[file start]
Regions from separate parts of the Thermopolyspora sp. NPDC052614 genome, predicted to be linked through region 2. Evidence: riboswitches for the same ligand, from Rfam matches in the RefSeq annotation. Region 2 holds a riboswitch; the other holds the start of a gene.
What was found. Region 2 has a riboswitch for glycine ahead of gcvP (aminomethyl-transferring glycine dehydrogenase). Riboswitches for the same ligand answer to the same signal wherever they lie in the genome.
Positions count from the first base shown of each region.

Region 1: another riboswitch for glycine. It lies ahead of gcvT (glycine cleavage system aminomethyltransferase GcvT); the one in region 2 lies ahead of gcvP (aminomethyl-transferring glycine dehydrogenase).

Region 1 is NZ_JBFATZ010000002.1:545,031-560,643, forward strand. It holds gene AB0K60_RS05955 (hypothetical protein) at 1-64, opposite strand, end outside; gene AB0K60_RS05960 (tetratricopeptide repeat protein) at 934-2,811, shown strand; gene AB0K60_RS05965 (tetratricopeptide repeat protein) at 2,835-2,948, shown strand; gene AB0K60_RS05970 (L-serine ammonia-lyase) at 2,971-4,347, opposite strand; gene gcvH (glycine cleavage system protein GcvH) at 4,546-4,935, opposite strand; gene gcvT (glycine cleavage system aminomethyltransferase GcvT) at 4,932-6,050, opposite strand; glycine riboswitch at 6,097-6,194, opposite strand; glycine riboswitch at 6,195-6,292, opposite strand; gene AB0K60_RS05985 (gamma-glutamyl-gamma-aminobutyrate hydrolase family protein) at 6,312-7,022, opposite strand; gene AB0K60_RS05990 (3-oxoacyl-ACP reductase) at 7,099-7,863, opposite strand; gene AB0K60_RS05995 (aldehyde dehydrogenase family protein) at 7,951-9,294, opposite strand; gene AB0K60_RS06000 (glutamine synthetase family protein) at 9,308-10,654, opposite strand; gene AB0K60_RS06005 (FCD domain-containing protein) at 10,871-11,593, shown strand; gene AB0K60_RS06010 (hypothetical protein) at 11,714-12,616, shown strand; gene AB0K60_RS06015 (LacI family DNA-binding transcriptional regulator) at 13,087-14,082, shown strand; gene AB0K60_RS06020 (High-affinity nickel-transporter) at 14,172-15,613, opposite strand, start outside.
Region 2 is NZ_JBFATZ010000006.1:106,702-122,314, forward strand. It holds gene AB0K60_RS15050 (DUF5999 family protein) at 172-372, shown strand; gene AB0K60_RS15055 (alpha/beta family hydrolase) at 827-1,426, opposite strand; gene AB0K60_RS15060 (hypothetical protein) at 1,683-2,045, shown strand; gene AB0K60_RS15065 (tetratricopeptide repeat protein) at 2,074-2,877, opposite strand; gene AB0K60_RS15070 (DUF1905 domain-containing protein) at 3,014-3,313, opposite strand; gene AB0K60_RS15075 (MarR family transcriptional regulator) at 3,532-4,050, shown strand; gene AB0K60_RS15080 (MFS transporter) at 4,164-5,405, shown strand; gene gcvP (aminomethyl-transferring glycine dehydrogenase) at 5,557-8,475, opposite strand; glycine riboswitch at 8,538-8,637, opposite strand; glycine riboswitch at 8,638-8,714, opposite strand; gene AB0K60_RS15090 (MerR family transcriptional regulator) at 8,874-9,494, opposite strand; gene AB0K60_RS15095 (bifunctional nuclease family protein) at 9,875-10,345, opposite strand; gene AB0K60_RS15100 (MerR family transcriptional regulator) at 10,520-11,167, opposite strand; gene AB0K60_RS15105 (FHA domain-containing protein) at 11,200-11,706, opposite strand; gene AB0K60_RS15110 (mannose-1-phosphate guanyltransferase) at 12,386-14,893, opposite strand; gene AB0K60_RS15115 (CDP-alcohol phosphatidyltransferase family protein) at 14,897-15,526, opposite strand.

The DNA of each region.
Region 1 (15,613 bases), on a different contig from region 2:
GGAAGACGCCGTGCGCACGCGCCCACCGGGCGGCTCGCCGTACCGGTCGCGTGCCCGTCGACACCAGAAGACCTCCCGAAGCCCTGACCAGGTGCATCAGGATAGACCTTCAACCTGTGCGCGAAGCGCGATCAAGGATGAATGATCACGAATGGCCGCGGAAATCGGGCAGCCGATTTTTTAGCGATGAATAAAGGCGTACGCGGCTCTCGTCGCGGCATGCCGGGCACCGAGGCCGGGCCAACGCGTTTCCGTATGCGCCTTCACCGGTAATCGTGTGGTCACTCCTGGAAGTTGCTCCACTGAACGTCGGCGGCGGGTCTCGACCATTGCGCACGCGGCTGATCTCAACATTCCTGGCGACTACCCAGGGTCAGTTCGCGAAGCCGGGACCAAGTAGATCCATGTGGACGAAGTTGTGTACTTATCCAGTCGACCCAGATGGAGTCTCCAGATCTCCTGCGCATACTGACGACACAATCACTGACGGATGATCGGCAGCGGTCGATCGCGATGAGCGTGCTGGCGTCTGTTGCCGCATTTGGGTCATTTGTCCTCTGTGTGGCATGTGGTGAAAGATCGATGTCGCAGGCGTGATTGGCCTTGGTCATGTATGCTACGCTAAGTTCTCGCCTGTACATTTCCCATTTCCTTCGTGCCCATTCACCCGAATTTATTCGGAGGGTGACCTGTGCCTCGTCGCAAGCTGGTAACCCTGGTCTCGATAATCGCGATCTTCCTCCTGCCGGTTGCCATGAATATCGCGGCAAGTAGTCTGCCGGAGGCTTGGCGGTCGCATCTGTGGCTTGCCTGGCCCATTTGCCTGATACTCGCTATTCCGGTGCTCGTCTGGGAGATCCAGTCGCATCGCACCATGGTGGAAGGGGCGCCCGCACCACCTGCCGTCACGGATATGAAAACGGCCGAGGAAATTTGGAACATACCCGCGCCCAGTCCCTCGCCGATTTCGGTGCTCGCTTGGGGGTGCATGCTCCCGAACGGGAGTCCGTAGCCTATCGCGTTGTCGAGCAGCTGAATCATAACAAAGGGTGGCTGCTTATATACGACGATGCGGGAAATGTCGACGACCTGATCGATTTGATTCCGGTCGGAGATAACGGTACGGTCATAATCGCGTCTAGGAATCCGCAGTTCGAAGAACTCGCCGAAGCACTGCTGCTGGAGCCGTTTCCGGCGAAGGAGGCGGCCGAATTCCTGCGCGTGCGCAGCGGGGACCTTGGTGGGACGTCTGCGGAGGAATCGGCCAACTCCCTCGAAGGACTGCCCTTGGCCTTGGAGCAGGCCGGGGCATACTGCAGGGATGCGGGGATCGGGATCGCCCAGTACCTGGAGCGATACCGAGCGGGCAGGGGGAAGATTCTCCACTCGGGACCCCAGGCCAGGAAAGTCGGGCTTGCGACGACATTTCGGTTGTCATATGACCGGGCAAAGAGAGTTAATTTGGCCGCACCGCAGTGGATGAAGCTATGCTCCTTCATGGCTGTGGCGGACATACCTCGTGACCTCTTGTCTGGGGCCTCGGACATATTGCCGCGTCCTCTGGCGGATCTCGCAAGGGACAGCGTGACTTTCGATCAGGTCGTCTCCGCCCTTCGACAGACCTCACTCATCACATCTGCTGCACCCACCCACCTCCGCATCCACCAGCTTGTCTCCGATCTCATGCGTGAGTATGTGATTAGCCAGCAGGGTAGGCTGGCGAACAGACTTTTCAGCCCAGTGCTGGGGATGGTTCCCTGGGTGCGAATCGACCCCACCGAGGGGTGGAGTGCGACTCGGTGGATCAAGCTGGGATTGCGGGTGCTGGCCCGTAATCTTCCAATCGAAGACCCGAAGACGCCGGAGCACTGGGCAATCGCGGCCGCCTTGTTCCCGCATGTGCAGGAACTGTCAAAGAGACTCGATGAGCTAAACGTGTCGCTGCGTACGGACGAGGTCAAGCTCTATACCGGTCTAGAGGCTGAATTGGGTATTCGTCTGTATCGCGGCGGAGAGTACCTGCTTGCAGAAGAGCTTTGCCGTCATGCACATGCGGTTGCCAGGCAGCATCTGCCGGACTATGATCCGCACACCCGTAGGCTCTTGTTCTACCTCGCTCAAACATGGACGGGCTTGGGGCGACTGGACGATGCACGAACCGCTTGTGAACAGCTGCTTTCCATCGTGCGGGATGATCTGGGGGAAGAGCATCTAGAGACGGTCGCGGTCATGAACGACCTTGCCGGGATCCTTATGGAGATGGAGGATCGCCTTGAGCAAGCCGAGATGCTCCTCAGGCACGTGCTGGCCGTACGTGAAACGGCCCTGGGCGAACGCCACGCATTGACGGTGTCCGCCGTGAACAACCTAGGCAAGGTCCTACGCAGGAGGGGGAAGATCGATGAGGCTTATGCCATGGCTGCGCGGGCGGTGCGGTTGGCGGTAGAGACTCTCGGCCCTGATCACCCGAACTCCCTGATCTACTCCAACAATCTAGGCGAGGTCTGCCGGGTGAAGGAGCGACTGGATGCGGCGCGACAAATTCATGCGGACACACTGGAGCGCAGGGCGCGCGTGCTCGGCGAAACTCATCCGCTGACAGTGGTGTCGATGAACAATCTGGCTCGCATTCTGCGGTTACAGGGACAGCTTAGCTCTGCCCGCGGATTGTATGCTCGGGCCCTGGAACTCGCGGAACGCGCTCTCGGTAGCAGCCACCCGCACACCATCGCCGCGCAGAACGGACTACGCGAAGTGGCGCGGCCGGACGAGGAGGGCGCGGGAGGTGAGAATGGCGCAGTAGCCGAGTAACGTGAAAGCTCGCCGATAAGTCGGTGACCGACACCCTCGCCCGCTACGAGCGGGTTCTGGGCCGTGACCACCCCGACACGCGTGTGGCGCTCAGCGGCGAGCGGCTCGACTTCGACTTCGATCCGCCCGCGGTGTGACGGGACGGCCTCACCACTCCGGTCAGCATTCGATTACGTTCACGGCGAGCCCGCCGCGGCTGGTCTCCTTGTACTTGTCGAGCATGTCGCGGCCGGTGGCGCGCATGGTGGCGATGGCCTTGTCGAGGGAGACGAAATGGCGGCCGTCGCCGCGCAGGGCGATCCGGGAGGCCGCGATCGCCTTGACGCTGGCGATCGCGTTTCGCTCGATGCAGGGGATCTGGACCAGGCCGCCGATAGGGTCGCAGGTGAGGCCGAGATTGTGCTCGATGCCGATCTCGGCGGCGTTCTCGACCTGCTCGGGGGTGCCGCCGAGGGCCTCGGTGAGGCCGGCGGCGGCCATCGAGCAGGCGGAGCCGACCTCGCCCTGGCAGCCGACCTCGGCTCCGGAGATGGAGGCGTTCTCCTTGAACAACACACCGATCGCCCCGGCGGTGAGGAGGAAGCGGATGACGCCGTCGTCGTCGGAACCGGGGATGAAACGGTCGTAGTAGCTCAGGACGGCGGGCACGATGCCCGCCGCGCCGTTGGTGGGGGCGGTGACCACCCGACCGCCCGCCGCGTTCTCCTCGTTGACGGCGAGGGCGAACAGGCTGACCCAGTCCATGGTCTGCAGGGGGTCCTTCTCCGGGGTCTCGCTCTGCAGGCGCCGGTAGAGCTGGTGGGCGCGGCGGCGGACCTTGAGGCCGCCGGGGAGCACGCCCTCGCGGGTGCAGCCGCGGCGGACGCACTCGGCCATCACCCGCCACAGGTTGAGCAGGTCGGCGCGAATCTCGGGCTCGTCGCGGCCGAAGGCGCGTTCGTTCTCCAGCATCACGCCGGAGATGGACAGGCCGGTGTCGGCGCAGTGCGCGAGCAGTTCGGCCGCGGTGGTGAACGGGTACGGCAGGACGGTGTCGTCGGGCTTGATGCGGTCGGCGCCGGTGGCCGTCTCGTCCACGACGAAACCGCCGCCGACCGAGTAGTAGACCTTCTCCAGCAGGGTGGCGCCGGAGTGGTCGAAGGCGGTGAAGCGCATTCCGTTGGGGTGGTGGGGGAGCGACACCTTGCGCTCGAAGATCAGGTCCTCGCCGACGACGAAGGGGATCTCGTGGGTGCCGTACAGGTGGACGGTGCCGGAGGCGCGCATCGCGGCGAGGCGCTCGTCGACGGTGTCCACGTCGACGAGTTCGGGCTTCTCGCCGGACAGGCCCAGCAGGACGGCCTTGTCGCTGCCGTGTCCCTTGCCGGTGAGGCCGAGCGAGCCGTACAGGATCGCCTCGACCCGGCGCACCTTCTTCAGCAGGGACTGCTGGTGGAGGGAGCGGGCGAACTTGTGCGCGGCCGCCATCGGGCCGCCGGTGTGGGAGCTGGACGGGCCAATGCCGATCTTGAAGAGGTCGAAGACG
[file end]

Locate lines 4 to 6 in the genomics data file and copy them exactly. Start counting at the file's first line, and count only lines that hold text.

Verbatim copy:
Region 1: another riboswitch for glycine. It lies ahead of gcvT (glycine cleavage system aminomethyltransferase GcvT); the one in region 2 lies ahead of gcvP (aminomethyl-transferring glycine dehydrogenase).

Region 1 is NZ_JBFATZ010000002.1:545,031-560,643, forward strand. It holds gene AB0K60_RS05955 (hypothetical protein) at 1-64, opposite strand, end outside; gene AB0K60_RS05960 (tetratricopeptide repeat protein) at 934-2,811, shown strand; gene AB0K60_RS05965 (tetratricopeptide repeat protein) at 2,835-2,948, shown strand; gene AB0K60_RS05970 (L-serine ammonia-lyase) at 2,971-4,347, opposite strand; gene gcvH (glycine cleavage system protein GcvH) at 4,546-4,935, opposite strand; gene gcvT (glycine cleavage system aminomethyltransferase GcvT) at 4,932-6,050, opposite strand; glycine riboswitch at 6,097-6,194, opposite strand; glycine riboswitch at 6,195-6,292, opposite strand; gene AB0K60_RS05985 (gamma-glutamyl-gamma-aminobutyrate hydrolase family protein) at 6,312-7,022, opposite strand; gene AB0K60_RS05990 (3-oxoacyl-ACP reductase) at 7,099-7,863, opposite strand; gene AB0K60_RS05995 (aldehyde dehydrogenase family protein) at 7,951-9,294, opposite strand; gene AB0K60_RS06000 (glutamine synthetase family protein) at 9,308-10,654, opposite strand; gene AB0K60_RS06005 (FCD domain-containing protein) at 10,871-11,593, shown strand; gene AB0K60_RS06010 (hypothetical protein) at 11,714-12,616, shown strand; gene AB0K60_RS06015 (LacI family DNA-binding transcriptional regulator) at 13,087-14,082, shown strand; gene AB0K60_RS06020 (High-affinity nickel-transporter) at 14,172-15,613, opposite strand, start outside.
Region 2 is NZ_JBFATZ010000006.1:106,702-122,314, forward strand. It holds gene AB0K60_RS15050 (DUF5999 family protein) at 172-372, shown strand; gene AB0K60_RS15055 (alpha/beta family hydrolase) at 827-1,426, opposite strand; gene AB0K60_RS15060 (hypothetical protein) at 1,683-2,045, shown strand; gene AB0K60_RS15065 (tetratricopeptide repeat protein) at 2,074-2,877, opposite strand; gene AB0K60_RS15070 (DUF1905 domain-containing protein) at 3,014-3,313, opposite strand; gene AB0K60_RS15075 (MarR family transcriptional regulator) at 3,532-4,050, shown strand; gene AB0K60_RS15080 (MFS transporter) at 4,164-5,405, shown strand; gene gcvP (aminomethyl-transferring glycine dehydrogenase) at 5,557-8,475, opposite strand; glycine riboswitch at 8,538-8,637, opposite strand; glycine riboswitch at 8,638-8,714, opposite strand; gene AB0K60_RS15090 (MerR family transcriptional regulator) at 8,874-9,494, opposite strand; gene AB0K60_RS15095 (bifunctional nuclease family protein) at 9,875-10,345, opposite strand; gene AB0K60_RS15100 (MerR family transcriptional regulator) at 10,520-11,167, opposite strand; gene AB0K60_RS15105 (FHA domain-containing protein) at 11,200-11,706, opposite strand; gene AB0K60_RS15110 (mannose-1-phosphate guanyltransferase) at 12,386-14,893, opposite strand; gene AB0K60_RS15115 (CDP-alcohol phosphatidyltransferase family protein) at 14,897-15,526, opposite strand.